Howard Pearlmutter is an innovation consultant, systems expert & creative designer -- and an award-winning public speaker, digital animator, & software developer. Active at the forefront of sustainable & ecological design for 3 decades, Pearlmutter is an expert in bringing appropriate information tools -- especially web applications, dynamic simulation, computer graphics, CAD, GIS, evolvable languages, complexity management, and collaboration networks --- into service of the whole-systems, environmental, and ecological domains.
His work spans a wide spectrum -- he's provided consulting, technology, and training to some of the world's leading media, financial, environmental, and educational organizations, including Disney, Kodak, Xerox, Apple, Atari, Intel, MIT, Financial Times, Goldman Sachs, CapitalOne, Cable & Wireless, Earth Island Institute, Friends of the Earth, USGS, EPA, and NASA -- while also teaching people how to liberate themselves from unsustainable work and chart their own sustainable futures, and coaching independent professionals and small business owners how to survive and thrive in the changing economic environment -- and inspiring all to "do well" by "doing good". He's organized over 40 community gatherings since 1980 to encourage and reward creativity, co-creativity, & eco-creativity.
Howard first appeared on New York regional TV as a Princeton, NJ young computer enthusiast in 1968. By 1980 his perspectives regarding solar energy had aired on nationwide TV; he had won two dozen public speaking awards; and was a frequent speaker on population, energy, & environmental subjects. His first international speaking tour was in 1981, entitled "Learning Tools: Learning about Tools, Tools for Learning, Tools that can Learn." Having logged 59 months overseas during 1997-2006, he has brought his whole-systems, full-lifecycle perspective to audiences in Australia, Singapore, Israel, UK and US, via executive briefings, hands-on workshops, multimedia events, and educational seminars addressing themes such as information management, systems architecture, open standards / open source, and organization strategy. As a professional keynote speaker, he specializes in 6 topic areas: ecology, technology, creativity, health, futuristics, and entrepreneurship.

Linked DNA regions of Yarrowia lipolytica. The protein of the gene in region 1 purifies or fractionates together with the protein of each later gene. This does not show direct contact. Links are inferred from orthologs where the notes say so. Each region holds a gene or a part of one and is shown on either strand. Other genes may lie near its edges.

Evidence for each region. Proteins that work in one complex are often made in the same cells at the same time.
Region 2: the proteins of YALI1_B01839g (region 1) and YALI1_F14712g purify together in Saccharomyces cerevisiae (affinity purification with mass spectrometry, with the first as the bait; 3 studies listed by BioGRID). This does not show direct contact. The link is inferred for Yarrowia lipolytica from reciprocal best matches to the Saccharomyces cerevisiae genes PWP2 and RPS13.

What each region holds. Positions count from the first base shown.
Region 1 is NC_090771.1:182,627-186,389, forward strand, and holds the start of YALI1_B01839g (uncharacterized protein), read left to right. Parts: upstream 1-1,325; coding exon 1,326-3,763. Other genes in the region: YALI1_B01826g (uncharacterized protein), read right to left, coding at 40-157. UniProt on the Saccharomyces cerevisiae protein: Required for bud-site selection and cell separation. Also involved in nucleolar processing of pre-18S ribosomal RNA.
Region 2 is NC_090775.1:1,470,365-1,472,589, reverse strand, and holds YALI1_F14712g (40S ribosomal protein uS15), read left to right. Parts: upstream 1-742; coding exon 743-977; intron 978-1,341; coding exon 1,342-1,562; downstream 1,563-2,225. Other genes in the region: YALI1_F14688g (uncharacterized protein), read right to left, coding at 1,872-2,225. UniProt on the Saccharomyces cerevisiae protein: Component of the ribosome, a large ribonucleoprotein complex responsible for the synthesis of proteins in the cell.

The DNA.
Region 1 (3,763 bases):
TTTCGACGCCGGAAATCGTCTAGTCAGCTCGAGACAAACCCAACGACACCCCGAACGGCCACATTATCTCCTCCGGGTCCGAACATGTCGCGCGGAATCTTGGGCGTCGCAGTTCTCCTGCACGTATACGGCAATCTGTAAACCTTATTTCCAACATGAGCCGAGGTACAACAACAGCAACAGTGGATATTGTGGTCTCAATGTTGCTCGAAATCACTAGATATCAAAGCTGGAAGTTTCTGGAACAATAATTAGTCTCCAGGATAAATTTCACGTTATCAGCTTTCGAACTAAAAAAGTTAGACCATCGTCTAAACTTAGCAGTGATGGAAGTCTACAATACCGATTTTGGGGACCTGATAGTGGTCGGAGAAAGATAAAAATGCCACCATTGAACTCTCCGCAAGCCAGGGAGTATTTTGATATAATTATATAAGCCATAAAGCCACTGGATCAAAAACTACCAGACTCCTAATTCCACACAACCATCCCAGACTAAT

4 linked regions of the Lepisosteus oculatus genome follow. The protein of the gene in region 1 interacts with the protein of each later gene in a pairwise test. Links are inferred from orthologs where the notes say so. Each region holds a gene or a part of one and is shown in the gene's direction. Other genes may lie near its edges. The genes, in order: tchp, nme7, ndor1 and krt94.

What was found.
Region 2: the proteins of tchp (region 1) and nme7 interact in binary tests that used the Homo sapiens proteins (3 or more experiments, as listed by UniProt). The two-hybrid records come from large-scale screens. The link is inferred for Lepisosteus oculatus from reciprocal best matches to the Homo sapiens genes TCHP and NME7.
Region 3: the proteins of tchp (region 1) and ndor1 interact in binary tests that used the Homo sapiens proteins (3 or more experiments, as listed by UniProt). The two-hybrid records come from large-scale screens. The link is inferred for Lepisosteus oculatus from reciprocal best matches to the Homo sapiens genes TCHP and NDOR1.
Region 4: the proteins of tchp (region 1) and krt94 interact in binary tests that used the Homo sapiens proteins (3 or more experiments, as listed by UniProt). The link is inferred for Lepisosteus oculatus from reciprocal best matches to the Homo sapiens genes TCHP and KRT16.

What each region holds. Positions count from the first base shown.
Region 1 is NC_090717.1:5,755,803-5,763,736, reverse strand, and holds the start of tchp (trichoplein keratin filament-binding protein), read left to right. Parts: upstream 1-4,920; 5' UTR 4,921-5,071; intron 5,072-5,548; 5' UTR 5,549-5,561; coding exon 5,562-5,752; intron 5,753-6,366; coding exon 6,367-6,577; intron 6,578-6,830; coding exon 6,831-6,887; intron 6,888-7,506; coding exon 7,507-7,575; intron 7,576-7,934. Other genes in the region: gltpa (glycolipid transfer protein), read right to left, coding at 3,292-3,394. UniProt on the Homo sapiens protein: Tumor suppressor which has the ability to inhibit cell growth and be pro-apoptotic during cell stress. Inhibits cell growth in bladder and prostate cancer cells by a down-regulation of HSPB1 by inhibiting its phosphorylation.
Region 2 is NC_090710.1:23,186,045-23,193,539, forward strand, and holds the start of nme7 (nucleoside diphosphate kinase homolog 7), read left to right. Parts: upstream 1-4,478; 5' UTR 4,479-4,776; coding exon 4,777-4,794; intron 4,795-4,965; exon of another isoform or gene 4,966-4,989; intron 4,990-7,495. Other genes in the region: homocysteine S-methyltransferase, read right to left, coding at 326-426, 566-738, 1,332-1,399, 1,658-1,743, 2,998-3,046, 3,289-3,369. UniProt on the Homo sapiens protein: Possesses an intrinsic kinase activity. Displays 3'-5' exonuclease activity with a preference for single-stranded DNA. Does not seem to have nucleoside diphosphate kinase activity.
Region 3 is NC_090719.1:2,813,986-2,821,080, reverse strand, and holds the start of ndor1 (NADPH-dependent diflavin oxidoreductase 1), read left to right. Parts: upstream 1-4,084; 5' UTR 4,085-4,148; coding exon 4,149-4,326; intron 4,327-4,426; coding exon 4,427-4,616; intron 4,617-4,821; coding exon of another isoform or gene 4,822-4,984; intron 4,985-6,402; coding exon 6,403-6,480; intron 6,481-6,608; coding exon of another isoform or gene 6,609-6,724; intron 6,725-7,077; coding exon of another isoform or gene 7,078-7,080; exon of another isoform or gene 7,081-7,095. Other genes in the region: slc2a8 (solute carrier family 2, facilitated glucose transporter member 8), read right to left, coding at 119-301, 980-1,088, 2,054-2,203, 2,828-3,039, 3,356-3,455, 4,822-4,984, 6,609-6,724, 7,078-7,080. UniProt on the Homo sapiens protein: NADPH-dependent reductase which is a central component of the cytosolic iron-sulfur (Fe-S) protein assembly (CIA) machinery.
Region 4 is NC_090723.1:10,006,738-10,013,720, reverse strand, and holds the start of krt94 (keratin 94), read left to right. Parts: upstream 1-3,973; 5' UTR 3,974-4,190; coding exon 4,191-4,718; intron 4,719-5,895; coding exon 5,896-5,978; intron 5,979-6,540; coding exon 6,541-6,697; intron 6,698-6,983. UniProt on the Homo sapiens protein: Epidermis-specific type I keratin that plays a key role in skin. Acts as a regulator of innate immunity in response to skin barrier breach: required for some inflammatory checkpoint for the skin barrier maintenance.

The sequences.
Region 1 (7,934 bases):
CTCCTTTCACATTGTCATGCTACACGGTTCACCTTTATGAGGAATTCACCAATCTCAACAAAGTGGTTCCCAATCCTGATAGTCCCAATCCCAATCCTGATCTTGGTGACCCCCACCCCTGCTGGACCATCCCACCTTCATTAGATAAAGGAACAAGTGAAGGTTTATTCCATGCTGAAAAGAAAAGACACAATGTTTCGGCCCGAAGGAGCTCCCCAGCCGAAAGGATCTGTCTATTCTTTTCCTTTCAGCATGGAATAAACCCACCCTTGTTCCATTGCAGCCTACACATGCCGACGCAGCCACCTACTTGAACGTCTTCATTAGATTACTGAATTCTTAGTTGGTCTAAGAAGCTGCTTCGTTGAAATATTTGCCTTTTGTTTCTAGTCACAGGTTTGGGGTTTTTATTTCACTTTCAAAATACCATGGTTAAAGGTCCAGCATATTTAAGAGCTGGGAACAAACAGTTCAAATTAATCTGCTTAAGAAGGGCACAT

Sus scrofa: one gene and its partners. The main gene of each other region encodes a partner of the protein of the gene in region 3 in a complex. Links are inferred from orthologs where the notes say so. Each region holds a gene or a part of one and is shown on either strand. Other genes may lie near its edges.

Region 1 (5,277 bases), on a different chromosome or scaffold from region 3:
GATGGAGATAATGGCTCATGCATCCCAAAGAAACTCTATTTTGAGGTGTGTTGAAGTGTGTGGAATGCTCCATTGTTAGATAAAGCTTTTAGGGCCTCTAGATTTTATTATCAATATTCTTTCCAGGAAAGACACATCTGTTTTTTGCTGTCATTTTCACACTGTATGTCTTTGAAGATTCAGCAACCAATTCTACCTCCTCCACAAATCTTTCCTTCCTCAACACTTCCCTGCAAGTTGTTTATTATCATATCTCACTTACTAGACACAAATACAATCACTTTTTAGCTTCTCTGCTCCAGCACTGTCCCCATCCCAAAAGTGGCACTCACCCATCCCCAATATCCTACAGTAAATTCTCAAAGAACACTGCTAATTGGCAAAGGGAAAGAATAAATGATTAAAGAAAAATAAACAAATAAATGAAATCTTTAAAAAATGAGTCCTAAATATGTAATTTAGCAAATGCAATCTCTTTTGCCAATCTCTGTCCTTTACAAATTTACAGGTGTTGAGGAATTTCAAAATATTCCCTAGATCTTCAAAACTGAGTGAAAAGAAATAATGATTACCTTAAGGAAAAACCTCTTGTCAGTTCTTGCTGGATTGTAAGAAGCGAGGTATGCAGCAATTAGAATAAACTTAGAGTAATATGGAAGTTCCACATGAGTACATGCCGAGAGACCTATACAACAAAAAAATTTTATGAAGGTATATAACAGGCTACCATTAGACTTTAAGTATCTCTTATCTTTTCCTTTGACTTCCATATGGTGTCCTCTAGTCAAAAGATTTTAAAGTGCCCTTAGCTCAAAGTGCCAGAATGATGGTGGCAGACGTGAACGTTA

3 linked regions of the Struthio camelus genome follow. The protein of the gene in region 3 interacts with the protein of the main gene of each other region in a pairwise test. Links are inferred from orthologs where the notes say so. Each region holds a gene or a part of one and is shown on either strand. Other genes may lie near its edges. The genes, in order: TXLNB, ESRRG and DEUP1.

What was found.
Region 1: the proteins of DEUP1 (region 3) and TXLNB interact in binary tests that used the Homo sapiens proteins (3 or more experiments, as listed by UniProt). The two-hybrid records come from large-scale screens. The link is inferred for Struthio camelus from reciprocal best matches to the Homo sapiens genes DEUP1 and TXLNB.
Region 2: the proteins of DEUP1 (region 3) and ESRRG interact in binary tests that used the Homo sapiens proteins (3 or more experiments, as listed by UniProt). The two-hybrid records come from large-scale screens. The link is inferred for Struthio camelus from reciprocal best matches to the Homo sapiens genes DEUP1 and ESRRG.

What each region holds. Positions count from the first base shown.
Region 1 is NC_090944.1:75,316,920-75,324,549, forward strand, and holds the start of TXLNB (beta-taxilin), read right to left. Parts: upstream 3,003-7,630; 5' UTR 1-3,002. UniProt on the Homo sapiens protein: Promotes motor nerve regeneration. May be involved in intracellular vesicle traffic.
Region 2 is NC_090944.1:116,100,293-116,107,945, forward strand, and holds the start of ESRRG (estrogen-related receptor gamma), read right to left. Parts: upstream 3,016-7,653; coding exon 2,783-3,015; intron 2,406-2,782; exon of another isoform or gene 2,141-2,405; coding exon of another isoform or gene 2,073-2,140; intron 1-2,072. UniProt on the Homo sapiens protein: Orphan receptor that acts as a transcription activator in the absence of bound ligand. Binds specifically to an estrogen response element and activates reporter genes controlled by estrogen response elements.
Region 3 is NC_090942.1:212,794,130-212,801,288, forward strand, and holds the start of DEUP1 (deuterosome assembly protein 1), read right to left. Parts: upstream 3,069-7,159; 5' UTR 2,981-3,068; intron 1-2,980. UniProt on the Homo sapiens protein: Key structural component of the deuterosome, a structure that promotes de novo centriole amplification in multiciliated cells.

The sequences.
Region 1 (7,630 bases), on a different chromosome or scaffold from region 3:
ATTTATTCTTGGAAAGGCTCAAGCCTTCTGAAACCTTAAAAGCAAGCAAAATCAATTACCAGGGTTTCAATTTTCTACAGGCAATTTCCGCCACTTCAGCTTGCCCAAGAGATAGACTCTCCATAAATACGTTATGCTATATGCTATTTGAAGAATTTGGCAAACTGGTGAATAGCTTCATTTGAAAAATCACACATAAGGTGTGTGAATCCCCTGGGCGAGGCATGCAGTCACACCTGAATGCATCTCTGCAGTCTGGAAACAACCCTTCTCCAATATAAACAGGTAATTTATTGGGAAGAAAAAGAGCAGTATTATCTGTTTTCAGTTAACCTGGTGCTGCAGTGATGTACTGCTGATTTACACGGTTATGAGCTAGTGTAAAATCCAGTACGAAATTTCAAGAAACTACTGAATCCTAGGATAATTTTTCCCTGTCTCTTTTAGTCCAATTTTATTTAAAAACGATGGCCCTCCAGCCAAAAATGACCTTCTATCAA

A 1974 El Paso Times article "Few Educational Programs Geared to 'Gifted' Students" foreshadowed Howard's career and aspirations: "...an adult wearing a kids body... He is also one of those students who may develop our nation's next generation of computers... If we provided these individuals like Howard all the help we could muster, it would speed up the process of change in society... Some who hear Howard's ideas might go farther: That Howard and his kind might save the world." He founded his first company in 1977 in El Paso; by 1978 he was a researcher for NASA, working on a geospatial CFD (computational fluid dynamics) supercomputer architecture (to be 20x faster than the Cray, the world's fastest) and design for atmospheric simulation & visualization. Within a decade he was owner of a software company in Northern California that had produced dozens of custom applications, including #1 best selling educational software titles, and an energy conservation videogame for Disney EPCOT ("Experimental Prototype Community of Tomorrow"), and was also chairman of a pioneering CAD & GIS company, providing tools to digitize maps & blueprints for environment and infrastructure markets.